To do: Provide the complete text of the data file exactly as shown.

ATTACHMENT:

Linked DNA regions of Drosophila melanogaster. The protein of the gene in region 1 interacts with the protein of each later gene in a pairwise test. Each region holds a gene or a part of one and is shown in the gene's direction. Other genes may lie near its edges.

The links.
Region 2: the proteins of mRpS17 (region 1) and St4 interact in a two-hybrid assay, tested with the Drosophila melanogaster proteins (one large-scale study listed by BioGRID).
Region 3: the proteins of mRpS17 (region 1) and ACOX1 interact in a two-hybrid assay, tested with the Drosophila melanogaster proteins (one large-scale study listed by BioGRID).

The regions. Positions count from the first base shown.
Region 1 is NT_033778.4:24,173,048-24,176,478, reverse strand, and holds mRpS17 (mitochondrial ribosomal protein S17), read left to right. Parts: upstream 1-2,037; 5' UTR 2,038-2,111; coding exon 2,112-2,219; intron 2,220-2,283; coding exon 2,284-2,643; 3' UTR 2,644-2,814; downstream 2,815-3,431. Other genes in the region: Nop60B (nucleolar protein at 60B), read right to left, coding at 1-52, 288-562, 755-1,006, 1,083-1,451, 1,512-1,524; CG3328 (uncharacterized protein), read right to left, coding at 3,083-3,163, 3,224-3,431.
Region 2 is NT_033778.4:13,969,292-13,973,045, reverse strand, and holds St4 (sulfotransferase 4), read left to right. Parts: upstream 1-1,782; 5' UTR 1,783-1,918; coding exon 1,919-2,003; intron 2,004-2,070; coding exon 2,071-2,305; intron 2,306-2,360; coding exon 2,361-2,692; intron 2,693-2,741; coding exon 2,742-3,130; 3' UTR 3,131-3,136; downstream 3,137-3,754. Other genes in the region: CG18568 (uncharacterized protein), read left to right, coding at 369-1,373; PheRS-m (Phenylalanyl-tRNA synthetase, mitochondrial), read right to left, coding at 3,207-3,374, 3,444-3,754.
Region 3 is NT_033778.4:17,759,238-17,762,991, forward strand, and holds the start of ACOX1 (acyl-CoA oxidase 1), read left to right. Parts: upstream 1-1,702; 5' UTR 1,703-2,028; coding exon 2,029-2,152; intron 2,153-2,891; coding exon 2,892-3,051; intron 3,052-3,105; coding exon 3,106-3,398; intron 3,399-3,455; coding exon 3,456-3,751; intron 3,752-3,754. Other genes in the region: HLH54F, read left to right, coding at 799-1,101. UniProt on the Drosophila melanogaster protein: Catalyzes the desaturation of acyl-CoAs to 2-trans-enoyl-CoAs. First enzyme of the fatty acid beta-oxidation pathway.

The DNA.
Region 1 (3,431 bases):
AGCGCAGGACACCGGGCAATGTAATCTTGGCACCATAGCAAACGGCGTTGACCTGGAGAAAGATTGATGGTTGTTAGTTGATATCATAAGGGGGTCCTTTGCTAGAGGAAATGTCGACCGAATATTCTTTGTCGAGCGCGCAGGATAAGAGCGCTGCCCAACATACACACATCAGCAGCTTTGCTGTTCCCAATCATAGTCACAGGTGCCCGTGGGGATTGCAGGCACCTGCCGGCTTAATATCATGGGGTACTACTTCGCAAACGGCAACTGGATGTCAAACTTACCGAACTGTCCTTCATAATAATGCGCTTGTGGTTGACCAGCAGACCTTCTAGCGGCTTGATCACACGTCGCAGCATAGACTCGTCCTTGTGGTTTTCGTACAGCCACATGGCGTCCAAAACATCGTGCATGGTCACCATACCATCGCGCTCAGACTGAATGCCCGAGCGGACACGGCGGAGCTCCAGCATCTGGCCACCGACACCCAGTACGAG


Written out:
Linked DNA regions of Drosophila melanogaster. The protein of the gene in region 1 interacts with the protein of each later gene in a pairwise test. Each region holds a gene or a part of one and is shown in the gene's direction. Other genes may lie near its edges.

The links.
Region 2: the proteins of mRpS17 (region 1) and St4 interact in a two-hybrid assay, tested with the Drosophila melanogaster proteins (one large-scale study listed by BioGRID).
Region 3: the proteins of mRpS17 (region 1) and ACOX1 interact in a two-hybrid assay, tested with the Drosophila melanogaster proteins (one large-scale study listed by BioGRID).

The regions. Positions count from the first base shown.
Region 1 is NT_033778.4:24,173,048-24,176,478, reverse strand, and holds mRpS17 (mitochondrial ribosomal protein S17), read left to right. Parts: upstream 1-2,037; 5' UTR 2,038-2,111; coding exon 2,112-2,219; intron 2,220-2,283; coding exon 2,284-2,643; 3' UTR 2,644-2,814; downstream 2,815-3,431. Other genes in the region: Nop60B (nucleolar protein at 60B), read right to left, coding at 1-52, 288-562, 755-1,006, 1,083-1,451, 1,512-1,524; CG3328 (uncharacterized protein), read right to left, coding at 3,083-3,163, 3,224-3,431.
Region 2 is NT_033778.4:13,969,292-13,973,045, reverse strand, and holds St4 (sulfotransferase 4), read left to right. Parts: upstream 1-1,782; 5' UTR 1,783-1,918; coding exon 1,919-2,003; intron 2,004-2,070; coding exon 2,071-2,305; intron 2,306-2,360; coding exon 2,361-2,692; intron 2,693-2,741; coding exon 2,742-3,130; 3' UTR 3,131-3,136; downstream 3,137-3,754. Other genes in the region: CG18568 (uncharacterized protein), read left to right, coding at 369-1,373; PheRS-m (Phenylalanyl-tRNA synthetase, mitochondrial), read right to left, coding at 3,207-3,374, 3,444-3,754.
Region 3 is NT_033778.4:17,759,238-17,762,991, forward strand, and holds the start of ACOX1 (acyl-CoA oxidase 1), read left to right. Parts: upstream 1-1,702; 5' UTR 1,703-2,028; coding exon 2,029-2,152; intron 2,153-2,891; coding exon 2,892-3,051; intron 3,052-3,105; coding exon 3,106-3,398; intron 3,399-3,455; coding exon 3,456-3,751; intron 3,752-3,754. Other genes in the region: HLH54F, read left to right, coding at 799-1,101. UniProt on the Drosophila melanogaster protein: Catalyzes the desaturation of acyl-CoAs to 2-trans-enoyl-CoAs. First enzyme of the fatty acid beta-oxidation pathway.

The DNA.
Region 1 (3,431 bases):
AGCGCAGGACACCGGGCAATGTAATCTTGGCACCATAGCAAACGGCGTTGACCTGGAGAAAGATTGATGGTTGTTAGTTGATATCATAAGGGGGTCCTTTGCTAGAGGAAATGTCGACCGAATATTCTTTGTCGAGCGCGCAGGATAAGAGCGCTGCCCAACATACACACATCAGCAGCTTTGCTGTTCCCAATCATAGTCACAGGTGCCCGTGGGGATTGCAGGCACCTGCCGGCTTAATATCATGGGGTACTACTTCGCAAACGGCAACTGGATGTCAAACTTACCGAACTGTCCTTCATAATAATGCGCTTGTGGTTGACCAGCAGACCTTCTAGCGGCTTGATCACACGTCGCAGCATAGACTCGTCCTTGTGGTTTTCGTACAGCCACATGGCGTCCAAAACATCGTGCATGGTCACCATACCATCGCGCTCAGACTGAATGCCCGAGCGGACACGGCGGAGCTCCAGCATCTGGCCACCGACACCCAGTACGAG